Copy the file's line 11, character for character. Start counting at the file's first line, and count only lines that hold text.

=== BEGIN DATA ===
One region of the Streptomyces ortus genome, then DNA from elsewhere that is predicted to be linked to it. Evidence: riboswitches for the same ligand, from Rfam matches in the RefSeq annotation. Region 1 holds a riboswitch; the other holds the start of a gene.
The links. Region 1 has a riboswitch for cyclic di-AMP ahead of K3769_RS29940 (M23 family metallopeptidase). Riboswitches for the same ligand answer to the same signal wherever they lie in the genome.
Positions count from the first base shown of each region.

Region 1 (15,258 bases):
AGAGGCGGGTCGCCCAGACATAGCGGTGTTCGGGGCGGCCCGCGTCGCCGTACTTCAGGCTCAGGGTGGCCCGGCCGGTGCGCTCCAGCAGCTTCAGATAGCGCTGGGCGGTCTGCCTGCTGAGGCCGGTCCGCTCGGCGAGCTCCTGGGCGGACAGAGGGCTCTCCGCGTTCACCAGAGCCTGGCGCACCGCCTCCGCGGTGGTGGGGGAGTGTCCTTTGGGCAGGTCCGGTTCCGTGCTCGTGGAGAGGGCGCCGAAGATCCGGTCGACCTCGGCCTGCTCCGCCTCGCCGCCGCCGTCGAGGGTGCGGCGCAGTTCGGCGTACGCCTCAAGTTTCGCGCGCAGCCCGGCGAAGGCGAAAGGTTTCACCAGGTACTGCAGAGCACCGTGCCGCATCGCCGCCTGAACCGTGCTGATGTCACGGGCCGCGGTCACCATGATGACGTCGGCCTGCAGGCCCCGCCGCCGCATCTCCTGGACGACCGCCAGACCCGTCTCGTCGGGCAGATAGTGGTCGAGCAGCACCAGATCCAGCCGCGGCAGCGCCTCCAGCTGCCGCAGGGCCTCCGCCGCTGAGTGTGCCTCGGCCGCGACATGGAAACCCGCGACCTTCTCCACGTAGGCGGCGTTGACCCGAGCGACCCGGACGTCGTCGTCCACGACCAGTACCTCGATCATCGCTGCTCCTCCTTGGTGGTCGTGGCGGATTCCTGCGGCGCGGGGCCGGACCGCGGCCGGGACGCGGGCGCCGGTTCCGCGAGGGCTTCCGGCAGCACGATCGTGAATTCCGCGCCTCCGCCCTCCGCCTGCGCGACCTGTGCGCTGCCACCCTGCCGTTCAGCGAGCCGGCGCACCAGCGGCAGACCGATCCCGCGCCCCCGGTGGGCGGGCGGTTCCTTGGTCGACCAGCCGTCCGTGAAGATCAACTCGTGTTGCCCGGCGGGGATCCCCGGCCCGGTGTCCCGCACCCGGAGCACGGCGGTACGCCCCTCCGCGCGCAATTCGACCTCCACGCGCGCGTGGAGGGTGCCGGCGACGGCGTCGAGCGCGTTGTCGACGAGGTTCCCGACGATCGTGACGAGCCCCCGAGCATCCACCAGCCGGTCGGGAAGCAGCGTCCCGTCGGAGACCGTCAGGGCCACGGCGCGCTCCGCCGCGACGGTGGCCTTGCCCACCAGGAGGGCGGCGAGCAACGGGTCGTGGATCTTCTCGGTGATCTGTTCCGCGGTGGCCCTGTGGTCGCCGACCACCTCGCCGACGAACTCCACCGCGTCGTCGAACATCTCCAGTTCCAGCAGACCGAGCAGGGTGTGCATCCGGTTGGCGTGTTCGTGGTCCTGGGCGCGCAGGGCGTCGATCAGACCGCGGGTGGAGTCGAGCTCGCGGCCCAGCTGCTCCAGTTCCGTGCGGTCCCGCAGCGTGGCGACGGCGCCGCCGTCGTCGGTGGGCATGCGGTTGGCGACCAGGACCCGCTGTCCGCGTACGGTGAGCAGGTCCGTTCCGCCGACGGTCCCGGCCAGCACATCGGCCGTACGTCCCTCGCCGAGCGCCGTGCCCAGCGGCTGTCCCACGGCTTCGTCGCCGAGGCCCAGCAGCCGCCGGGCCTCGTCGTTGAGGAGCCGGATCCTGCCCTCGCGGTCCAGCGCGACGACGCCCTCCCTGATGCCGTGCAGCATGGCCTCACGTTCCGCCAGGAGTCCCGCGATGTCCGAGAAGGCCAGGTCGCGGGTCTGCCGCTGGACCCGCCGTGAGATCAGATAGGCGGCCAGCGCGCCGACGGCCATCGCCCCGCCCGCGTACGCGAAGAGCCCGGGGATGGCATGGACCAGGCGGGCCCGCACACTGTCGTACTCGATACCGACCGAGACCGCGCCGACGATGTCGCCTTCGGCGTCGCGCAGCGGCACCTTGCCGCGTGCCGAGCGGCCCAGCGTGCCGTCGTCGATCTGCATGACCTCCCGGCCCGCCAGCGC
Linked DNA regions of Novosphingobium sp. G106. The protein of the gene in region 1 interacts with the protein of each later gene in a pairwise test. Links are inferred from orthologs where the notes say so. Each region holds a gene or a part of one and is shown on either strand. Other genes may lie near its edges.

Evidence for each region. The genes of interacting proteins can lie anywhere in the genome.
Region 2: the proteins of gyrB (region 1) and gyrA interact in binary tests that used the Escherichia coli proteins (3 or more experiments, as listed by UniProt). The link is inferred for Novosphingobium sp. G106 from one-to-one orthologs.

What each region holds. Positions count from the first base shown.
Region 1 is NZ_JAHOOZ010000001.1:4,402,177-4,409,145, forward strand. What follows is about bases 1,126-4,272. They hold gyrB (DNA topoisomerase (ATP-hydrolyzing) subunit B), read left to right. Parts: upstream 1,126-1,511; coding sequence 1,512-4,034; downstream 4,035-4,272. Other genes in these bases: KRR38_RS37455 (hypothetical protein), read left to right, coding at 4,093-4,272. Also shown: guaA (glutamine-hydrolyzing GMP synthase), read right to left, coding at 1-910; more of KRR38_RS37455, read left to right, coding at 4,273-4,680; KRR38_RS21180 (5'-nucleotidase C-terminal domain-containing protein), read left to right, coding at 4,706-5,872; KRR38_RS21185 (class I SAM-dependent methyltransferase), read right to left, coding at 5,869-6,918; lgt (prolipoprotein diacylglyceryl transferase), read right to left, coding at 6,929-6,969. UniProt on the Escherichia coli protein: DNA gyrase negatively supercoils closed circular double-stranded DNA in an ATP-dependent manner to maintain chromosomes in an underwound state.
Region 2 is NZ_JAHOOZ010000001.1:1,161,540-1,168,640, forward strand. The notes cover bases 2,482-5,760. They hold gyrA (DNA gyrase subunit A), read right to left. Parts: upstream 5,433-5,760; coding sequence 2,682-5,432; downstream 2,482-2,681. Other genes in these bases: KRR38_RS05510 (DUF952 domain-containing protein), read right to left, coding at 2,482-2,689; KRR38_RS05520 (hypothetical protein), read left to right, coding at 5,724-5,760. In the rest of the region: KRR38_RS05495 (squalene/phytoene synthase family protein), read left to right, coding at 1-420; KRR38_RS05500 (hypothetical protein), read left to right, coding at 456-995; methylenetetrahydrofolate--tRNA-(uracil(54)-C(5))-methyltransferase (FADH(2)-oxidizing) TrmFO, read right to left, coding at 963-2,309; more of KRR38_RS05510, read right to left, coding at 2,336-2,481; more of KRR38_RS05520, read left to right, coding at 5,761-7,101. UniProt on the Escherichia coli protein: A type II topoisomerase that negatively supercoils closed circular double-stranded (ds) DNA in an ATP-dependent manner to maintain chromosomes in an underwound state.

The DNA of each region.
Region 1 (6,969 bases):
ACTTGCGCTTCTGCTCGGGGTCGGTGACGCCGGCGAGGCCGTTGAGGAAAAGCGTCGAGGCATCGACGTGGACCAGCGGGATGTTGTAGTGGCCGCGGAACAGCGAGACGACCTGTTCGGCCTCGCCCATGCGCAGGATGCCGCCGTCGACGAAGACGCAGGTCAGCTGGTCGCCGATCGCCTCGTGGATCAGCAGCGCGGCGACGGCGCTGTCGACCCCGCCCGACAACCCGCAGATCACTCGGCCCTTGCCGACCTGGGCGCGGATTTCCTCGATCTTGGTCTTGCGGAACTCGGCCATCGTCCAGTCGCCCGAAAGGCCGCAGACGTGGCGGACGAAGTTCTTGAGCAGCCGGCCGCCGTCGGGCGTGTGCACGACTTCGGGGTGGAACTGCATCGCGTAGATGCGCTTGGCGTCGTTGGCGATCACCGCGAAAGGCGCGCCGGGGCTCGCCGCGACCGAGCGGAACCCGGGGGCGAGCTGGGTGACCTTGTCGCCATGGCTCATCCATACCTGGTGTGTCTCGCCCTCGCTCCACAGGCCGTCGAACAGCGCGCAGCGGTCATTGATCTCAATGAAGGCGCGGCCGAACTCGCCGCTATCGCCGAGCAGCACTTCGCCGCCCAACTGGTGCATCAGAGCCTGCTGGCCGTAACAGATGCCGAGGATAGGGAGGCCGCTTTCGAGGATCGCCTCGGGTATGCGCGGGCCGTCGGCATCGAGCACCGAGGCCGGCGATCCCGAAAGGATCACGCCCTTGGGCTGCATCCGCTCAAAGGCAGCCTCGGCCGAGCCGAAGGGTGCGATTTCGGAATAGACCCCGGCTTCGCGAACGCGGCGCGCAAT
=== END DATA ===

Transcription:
Region 2 is NZ_JAHOOZ010000001.1:1,161,540-1,168,640, forward strand. The notes cover bases 2,482-5,760. They hold gyrA (DNA gyrase subunit A), read right to left. Parts: upstream 5,433-5,760; coding sequence 2,682-5,432; downstream 2,482-2,681. Other genes in these bases: KRR38_RS05510 (DUF952 domain-containing protein), read right to left, coding at 2,482-2,689; KRR38_RS05520 (hypothetical protein), read left to right, coding at 5,724-5,760. In the rest of the region: KRR38_RS05495 (squalene/phytoene synthase family protein), read left to right, coding at 1-420; KRR38_RS05500 (hypothetical protein), read left to right, coding at 456-995; methylenetetrahydrofolate--tRNA-(uracil(54)-C(5))-methyltransferase (FADH(2)-oxidizing) TrmFO, read right to left, coding at 963-2,309; more of KRR38_RS05510, read right to left, coding at 2,336-2,481; more of KRR38_RS05520, read left to right, coding at 5,761-7,101. UniProt on the Escherichia coli protein: A type II topoisomerase that negatively supercoils closed circular double-stranded (ds) DNA in an ATP-dependent manner to maintain chromosomes in an underwound state.